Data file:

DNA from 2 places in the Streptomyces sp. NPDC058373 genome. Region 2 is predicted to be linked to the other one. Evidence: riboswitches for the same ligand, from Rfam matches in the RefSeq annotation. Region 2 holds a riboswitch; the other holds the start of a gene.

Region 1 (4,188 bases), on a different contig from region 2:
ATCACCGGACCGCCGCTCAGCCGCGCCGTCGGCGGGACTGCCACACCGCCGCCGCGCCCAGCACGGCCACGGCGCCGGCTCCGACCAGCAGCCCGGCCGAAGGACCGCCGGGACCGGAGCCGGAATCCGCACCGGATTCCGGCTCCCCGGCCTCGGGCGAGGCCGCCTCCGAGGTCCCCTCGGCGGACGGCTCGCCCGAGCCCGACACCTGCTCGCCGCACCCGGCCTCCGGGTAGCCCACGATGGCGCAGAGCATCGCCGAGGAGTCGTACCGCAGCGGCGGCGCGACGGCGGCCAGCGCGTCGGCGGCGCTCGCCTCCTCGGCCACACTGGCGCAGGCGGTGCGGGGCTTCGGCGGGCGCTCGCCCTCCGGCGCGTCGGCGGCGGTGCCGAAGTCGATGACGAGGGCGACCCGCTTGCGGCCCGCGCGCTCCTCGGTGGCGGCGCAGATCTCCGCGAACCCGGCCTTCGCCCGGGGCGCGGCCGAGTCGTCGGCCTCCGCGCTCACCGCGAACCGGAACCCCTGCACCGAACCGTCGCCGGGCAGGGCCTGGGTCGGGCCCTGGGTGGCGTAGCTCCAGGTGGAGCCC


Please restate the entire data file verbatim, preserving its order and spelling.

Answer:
DNA from 2 places in the Streptomyces sp. NPDC058373 genome. Region 2 is predicted to be linked to the other one. Evidence: riboswitches for the same ligand, from Rfam matches in the RefSeq annotation. Region 2 holds a riboswitch; the other holds the start of a gene.

Region 1 (4,188 bases), on a different contig from region 2:
ATCACCGGACCGCCGCTCAGCCGCGCCGTCGGCGGGACTGCCACACCGCCGCCGCGCCCAGCACGGCCACGGCGCCGGCTCCGACCAGCAGCCCGGCCGAAGGACCGCCGGGACCGGAGCCGGAATCCGCACCGGATTCCGGCTCCCCGGCCTCGGGCGAGGCCGCCTCCGAGGTCCCCTCGGCGGACGGCTCGCCCGAGCCCGACACCTGCTCGCCGCACCCGGCCTCCGGGTAGCCCACGATGGCGCAGAGCATCGCCGAGGAGTCGTACCGCAGCGGCGGCGCGACGGCGGCCAGCGCGTCGGCGGCGCTCGCCTCCTCGGCCACACTGGCGCAGGCGGTGCGGGGCTTCGGCGGGCGCTCGCCCTCCGGCGCGTCGGCGGCGGTGCCGAAGTCGATGACGAGGGCGACCCGCTTGCGGCCCGCGCGCTCCTCGGTGGCGGCGCAGATCTCCGCGAACCCGGCCTTCGCCCGGGGCGCGGCCGAGTCGTCGGCCTCCGCGCTCACCGCGAACCGGAACCCCTGCACCGAACCGTCGCCGGGCAGGGCCTGGGTCGGGCCCTGGGTGGCGTAGCTCCAGGTGGAGCCC